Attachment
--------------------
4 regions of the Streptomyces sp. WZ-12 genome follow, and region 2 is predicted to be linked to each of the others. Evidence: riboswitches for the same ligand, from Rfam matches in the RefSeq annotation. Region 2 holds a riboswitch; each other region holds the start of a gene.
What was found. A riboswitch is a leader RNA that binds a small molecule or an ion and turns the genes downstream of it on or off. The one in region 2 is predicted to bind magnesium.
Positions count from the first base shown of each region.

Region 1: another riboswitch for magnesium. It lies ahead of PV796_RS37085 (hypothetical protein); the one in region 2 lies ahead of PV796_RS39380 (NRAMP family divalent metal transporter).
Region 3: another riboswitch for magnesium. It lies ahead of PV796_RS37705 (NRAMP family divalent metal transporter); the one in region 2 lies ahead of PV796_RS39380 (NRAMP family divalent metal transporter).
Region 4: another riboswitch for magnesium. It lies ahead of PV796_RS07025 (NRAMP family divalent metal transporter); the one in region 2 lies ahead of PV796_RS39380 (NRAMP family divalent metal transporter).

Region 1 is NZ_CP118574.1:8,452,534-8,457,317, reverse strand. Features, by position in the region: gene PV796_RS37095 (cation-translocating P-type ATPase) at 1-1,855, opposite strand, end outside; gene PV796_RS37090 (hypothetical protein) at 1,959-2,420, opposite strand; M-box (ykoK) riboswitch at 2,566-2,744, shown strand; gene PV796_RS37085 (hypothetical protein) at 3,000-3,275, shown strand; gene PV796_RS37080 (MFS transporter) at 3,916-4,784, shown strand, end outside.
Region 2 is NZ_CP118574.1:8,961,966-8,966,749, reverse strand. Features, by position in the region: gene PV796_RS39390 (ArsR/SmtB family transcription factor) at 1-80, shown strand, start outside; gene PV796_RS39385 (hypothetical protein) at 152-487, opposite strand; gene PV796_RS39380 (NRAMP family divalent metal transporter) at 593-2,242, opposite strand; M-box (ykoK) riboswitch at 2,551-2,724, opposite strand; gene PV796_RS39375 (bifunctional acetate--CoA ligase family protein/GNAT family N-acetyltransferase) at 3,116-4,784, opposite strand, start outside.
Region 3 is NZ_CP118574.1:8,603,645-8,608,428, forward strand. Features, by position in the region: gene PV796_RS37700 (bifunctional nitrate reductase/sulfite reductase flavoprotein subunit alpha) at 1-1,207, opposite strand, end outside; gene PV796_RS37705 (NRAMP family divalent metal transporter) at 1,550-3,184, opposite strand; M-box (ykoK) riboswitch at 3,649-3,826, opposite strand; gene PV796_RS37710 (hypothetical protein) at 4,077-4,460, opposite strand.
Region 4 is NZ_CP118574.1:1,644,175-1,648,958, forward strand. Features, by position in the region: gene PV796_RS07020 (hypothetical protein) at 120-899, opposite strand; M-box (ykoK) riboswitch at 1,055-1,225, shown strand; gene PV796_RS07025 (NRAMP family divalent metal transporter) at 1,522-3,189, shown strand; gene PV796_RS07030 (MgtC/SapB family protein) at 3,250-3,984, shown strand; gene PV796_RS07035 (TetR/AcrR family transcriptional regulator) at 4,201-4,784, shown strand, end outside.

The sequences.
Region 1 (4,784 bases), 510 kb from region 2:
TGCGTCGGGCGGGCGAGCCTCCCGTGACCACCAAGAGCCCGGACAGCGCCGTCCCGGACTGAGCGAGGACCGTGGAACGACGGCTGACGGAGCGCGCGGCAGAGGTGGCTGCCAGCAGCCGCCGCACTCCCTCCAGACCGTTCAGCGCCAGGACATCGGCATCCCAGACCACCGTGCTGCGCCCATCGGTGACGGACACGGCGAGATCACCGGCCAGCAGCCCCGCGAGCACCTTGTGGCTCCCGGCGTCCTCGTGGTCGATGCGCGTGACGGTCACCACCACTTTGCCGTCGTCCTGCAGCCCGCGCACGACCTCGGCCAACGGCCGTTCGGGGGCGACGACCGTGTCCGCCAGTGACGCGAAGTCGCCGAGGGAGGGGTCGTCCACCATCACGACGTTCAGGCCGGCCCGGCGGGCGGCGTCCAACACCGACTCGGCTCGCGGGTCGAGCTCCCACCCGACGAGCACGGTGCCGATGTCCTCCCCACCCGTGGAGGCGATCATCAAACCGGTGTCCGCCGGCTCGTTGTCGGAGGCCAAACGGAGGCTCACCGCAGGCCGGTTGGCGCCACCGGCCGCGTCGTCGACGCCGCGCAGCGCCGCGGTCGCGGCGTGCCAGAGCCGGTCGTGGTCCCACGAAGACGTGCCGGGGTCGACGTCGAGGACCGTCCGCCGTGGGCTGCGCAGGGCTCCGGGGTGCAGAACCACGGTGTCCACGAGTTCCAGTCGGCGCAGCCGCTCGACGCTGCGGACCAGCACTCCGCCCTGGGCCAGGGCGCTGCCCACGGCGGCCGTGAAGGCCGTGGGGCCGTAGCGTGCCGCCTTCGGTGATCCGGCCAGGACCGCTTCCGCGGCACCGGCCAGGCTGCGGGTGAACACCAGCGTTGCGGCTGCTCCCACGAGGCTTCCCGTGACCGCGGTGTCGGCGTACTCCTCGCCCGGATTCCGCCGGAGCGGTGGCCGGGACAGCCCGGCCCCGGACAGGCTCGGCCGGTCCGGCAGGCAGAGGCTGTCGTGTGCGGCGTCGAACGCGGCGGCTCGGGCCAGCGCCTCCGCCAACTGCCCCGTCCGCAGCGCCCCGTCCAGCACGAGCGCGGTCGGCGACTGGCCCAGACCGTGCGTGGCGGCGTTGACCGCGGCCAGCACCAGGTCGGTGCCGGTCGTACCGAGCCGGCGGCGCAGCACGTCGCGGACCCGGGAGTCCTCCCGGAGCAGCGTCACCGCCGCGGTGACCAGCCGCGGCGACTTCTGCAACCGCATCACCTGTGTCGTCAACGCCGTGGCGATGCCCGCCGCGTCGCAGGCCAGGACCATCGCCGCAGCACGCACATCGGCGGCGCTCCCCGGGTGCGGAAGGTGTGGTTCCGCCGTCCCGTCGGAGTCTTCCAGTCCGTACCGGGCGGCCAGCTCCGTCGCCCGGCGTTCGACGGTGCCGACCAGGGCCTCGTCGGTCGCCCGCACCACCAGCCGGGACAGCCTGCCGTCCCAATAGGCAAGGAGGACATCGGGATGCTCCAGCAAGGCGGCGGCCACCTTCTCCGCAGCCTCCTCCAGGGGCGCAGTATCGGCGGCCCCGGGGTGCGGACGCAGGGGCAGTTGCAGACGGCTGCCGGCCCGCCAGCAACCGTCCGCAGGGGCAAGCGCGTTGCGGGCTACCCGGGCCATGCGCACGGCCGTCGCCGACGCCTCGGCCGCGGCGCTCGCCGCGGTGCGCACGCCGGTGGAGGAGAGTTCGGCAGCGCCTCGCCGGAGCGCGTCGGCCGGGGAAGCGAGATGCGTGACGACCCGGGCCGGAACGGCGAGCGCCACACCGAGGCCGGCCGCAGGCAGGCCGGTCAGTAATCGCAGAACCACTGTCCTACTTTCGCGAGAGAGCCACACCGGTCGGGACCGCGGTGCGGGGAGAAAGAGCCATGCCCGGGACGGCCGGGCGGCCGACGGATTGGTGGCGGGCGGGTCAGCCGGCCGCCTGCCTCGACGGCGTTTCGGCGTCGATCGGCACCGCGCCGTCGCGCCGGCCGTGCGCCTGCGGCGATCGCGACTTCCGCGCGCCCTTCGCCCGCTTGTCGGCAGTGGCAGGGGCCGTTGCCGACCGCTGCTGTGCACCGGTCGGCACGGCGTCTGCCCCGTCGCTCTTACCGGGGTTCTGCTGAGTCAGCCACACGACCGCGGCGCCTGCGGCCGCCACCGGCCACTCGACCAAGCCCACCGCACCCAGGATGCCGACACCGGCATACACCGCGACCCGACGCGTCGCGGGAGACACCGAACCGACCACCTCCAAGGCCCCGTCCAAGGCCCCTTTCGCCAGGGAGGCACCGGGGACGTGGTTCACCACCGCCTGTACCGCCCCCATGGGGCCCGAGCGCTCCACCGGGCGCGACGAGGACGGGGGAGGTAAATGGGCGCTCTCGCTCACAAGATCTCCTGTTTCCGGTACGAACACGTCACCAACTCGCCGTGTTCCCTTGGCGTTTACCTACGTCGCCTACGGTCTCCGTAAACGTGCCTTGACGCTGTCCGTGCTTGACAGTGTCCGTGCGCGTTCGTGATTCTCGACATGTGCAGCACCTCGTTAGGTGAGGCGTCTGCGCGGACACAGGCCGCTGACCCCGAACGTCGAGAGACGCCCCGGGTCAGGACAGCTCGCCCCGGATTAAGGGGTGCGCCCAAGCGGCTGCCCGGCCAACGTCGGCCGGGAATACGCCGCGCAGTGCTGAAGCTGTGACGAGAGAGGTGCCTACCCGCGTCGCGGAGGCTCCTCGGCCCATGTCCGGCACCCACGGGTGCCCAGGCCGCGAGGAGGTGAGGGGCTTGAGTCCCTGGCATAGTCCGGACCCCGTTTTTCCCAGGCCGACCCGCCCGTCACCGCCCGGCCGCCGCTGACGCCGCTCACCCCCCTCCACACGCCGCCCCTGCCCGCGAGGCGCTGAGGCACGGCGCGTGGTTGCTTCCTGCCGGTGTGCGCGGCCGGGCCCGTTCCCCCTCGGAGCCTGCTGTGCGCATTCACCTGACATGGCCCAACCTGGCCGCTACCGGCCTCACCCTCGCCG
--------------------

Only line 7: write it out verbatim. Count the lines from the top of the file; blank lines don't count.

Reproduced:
Region 1 is NZ_CP118574.1:8,452,534-8,457,317, reverse strand. Features, by position in the region: gene PV796_RS37095 (cation-translocating P-type ATPase) at 1-1,855, opposite strand, end outside; gene PV796_RS37090 (hypothetical protein) at 1,959-2,420, opposite strand; M-box (ykoK) riboswitch at 2,566-2,744, shown strand; gene PV796_RS37085 (hypothetical protein) at 3,000-3,275, shown strand; gene PV796_RS37080 (MFS transporter) at 3,916-4,784, shown strand, end outside.